To echo a point that Cliff made over the weekend, it’s amazing that in two consecutive series billed as "playoff previews," Chad Gaudin and Sergio Mitre played a major role in the outcome. Once, during a pitching crunch in Toledo, Casey Stengel was forced to use a possibly delusional kid who had wandered in off the street asking for an audition. He had no stuff and no reason to believe he could be a professional pitcher, but Stengel kept him around anyway, and on this day he successfully saved a game for the Mudhens. As Stengel walked off the field, the opposing manager asked, "Don’t you think, Casey, that you’re underestimating this league?" When Gaudin and Mitre are trying to win games against the Rangers and the Rays, the temptation is to ask Girardi the same question. "Don’t you think, Joe, that you’re underestimating this league?"
And yet, I don’t think this is entirely fair. Once CC Sabathia’s night was done, Girardi apparently could not call on Dave Robertson or Joba Chamberlain, and wanted to reserve Mariano Rivera for a save situation. Jon Albaladejo pitched on Saturday and Sunday, so it’s safe to assume that he was unavailable as well. That last is ludicrous, but after his mixed results after pitching in a tie against Texas I suppose Girardi is gun-shy. Fair enough. Yet, Girardi also mentioned during his pregame remarks that he was concerned with how much use Boone Logan has had lately. In effect, even with the expanded 40-man roster in use (as if you could forget it after Ron Washington made use of every pitcher in Rangers history over three games. I could have sworn Frank Tanana came in from the pen at once point), once Girardi had used Kerry Wood and did a quick shake ‘n’ bake with Logan, the pen was down to the trash-time guys.
Once the game went into extra innings, Girardi’s hands were tied. He shouldn’t be blamed for that. The real culprits are starting pitchers who, aside from Sabathia, haven’t given the manager much length, forcing work on the bullpen. Further, you can blame GM Brian Cashman, who was presumably aware of this evening’s pitching crunch and didn’t do anything to have an extra arm on hand. That’s not to say that Girardi would have used him ahead of the Tornado Twins, but at least there would have been an option. Was Mitre going to throw five innings? Was Javier Vazquez coming next for an "emergency" appearance? Better to risk the unknown than gamble on options that are likely to fail.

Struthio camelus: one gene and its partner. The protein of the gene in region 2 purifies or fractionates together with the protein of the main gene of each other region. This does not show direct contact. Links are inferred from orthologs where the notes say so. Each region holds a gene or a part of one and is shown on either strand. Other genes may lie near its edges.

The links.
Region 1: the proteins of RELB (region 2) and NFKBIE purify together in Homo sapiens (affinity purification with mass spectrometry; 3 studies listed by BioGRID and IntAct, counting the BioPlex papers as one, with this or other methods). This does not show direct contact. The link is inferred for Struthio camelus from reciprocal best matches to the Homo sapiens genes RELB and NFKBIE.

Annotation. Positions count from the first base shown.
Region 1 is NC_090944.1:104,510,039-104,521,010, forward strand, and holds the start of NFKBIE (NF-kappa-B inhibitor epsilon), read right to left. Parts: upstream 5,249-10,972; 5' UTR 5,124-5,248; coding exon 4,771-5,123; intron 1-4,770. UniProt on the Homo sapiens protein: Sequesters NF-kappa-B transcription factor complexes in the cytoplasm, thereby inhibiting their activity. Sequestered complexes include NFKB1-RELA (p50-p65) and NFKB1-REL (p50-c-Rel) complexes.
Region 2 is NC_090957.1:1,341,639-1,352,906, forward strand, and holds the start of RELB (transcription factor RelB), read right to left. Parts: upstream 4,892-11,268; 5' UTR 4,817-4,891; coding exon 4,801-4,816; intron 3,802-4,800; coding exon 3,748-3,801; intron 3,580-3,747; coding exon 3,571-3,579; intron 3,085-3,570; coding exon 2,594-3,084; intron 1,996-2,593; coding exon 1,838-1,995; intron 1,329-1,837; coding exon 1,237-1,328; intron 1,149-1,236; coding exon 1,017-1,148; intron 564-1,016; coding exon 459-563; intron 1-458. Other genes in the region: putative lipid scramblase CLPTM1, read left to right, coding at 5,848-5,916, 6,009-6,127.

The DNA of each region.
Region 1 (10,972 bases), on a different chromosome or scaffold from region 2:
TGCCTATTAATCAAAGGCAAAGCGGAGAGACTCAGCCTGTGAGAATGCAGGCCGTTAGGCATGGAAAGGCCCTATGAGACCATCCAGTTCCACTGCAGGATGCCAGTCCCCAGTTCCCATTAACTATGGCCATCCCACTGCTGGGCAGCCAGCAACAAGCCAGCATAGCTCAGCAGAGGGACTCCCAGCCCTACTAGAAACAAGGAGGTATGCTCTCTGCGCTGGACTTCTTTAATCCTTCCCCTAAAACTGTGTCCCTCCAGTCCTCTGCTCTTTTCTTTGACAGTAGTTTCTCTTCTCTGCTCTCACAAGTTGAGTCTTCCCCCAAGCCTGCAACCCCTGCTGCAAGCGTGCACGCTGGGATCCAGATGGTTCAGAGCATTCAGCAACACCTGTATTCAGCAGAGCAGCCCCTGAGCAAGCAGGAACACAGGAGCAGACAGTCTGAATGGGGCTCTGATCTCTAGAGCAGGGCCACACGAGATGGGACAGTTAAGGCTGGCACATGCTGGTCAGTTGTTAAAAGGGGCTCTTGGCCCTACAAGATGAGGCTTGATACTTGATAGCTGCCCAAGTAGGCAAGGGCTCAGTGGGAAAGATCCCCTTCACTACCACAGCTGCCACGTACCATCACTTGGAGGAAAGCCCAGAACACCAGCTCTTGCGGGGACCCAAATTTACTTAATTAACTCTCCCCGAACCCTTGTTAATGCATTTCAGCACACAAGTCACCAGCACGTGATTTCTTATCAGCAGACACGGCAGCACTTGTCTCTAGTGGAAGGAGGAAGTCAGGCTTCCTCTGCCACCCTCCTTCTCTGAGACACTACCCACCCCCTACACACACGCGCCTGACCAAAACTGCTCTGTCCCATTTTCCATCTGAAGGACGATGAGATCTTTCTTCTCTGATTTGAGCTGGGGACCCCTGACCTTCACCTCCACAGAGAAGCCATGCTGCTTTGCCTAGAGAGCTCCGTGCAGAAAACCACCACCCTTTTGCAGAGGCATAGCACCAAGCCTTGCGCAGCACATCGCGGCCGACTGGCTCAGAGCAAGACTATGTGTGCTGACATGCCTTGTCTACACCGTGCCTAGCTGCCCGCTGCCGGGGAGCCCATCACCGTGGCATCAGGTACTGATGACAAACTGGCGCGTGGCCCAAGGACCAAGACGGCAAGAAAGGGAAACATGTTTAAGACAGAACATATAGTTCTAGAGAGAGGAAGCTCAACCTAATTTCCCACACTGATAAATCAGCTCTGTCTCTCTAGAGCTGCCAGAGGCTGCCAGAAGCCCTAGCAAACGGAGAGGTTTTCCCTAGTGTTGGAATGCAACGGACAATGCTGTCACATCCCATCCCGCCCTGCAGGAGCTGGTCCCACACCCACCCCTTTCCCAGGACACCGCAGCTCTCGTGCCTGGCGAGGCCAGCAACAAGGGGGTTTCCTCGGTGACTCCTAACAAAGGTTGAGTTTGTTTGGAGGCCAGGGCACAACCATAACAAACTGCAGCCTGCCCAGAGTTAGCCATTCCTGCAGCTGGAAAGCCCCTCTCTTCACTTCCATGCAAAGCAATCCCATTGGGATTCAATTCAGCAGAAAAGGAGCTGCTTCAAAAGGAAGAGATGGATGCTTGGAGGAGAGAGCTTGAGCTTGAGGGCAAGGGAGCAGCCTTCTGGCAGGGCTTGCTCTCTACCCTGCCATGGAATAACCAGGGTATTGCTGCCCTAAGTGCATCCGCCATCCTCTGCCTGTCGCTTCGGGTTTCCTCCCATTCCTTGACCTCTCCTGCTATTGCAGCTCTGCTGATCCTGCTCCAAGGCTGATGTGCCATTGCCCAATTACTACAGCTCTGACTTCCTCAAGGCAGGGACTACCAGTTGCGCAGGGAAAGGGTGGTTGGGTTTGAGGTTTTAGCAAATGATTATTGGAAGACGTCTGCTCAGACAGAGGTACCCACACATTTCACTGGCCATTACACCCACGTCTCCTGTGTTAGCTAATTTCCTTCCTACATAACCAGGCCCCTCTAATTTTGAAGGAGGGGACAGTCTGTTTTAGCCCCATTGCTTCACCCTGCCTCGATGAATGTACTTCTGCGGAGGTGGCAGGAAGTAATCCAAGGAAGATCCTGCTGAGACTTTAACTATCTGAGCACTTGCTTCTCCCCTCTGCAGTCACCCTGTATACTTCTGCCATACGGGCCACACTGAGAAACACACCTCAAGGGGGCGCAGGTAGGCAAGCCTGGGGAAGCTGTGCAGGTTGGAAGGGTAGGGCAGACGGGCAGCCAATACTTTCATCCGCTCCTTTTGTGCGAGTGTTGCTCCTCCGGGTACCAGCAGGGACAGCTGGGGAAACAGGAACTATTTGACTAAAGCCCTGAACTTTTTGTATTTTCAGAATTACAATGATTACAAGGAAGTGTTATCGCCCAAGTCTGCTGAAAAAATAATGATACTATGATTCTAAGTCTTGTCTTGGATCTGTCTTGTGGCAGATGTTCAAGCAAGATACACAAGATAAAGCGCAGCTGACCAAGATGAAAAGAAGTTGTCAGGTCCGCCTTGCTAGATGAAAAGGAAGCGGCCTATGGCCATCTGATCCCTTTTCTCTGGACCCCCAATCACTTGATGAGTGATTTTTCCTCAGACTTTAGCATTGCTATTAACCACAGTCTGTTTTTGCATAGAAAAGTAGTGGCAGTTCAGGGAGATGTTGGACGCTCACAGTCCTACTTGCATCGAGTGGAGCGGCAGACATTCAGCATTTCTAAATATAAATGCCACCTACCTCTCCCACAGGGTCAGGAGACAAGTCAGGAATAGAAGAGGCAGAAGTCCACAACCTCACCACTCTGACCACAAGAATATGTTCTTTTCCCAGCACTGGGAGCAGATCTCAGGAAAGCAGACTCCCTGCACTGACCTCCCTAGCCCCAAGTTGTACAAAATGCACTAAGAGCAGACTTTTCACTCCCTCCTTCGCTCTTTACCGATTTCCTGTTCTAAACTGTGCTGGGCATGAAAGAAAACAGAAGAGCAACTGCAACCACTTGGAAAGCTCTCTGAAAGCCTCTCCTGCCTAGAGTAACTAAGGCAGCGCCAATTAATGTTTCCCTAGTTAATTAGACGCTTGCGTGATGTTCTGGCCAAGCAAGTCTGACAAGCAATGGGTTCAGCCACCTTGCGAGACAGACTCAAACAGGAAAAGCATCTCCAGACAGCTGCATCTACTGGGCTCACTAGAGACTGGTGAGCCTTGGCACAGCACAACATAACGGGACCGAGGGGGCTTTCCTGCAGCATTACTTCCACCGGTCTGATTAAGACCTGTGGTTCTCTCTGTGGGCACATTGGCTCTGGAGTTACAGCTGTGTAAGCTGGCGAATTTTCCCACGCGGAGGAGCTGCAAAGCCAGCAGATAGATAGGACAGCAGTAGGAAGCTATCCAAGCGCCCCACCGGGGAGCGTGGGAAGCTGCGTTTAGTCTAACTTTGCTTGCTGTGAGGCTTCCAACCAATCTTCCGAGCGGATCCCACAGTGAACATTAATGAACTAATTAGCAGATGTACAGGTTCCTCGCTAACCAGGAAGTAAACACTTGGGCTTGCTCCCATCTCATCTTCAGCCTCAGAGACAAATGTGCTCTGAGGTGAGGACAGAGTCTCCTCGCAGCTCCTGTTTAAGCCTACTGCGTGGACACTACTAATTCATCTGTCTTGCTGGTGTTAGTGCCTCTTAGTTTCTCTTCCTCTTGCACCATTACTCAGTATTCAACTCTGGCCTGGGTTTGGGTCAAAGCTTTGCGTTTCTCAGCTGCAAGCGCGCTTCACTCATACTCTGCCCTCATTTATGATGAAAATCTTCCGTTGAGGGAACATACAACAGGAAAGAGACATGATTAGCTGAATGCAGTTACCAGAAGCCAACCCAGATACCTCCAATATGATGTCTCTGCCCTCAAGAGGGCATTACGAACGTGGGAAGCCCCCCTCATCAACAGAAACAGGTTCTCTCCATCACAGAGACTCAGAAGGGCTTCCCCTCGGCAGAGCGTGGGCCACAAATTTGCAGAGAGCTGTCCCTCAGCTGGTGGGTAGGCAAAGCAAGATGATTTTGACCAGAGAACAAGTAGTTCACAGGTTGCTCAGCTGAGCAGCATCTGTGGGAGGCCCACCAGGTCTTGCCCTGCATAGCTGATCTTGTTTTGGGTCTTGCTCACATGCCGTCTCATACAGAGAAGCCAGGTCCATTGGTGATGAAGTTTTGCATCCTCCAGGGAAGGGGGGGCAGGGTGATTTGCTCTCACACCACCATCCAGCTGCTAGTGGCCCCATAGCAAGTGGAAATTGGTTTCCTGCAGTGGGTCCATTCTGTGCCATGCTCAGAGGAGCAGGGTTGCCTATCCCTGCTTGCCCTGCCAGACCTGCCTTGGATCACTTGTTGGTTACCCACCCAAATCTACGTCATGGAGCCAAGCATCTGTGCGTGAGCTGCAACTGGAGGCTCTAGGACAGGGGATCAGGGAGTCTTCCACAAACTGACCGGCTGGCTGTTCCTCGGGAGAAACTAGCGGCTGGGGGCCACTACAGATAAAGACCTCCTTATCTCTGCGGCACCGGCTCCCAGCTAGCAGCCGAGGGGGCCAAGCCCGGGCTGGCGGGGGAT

You can easily guess the reason why Cashman didn’t make a move. The 40-man roster is in an inflexible place when it comes to pitching. Of the pitchers who are both on the 40-man and not on the major-league team, only three are healthy: the just-signed lefty Steve Garrison, who comes to the Yankees from the Padres after posting an 8.87 ERA in five starts for Triple-A Portland, Andrew Brackman, who finished the season at Double-A and is presently pitching in the playoffs (he threw five scoreless innings at New Britain last week), and Hector Noesi, who has pitched just three games at Triple-A and was creamed in his most recent appearance. All three of these pitchers are starters and don’t have much bullpen experience.
In short, Cashman couldn’t get another reliever to the majors without pulling another player off of the 40-man. Even if he had, it’s not clear who he would have called up. Journeyman Royce Ring had a strong year, but he’s a spot reliever, not someone who should be asked to throw whole innings. Zack Segovia doesn’t inspire much confidence, nor does old John Van Benschoten. If you’re going to designate a player just to get a player up for one night, the pitcher coming might as well be someone you believe in. Alas, it was going to be Mitre or bust tonight regardless, and bust they did.
Meanwhile, the powerless streak continues. With tonight’s four-hit shutout, the Yankees are now hitting .218 with two home runs in 275 at-bats since the conclusion of the eight-game winning streak on September 4. In addition, dropping into second place, if it proves not to be temporary, sets up a first-round playoff matchup with Carl Pavano. As if we hadn’t had enough of that guy around here.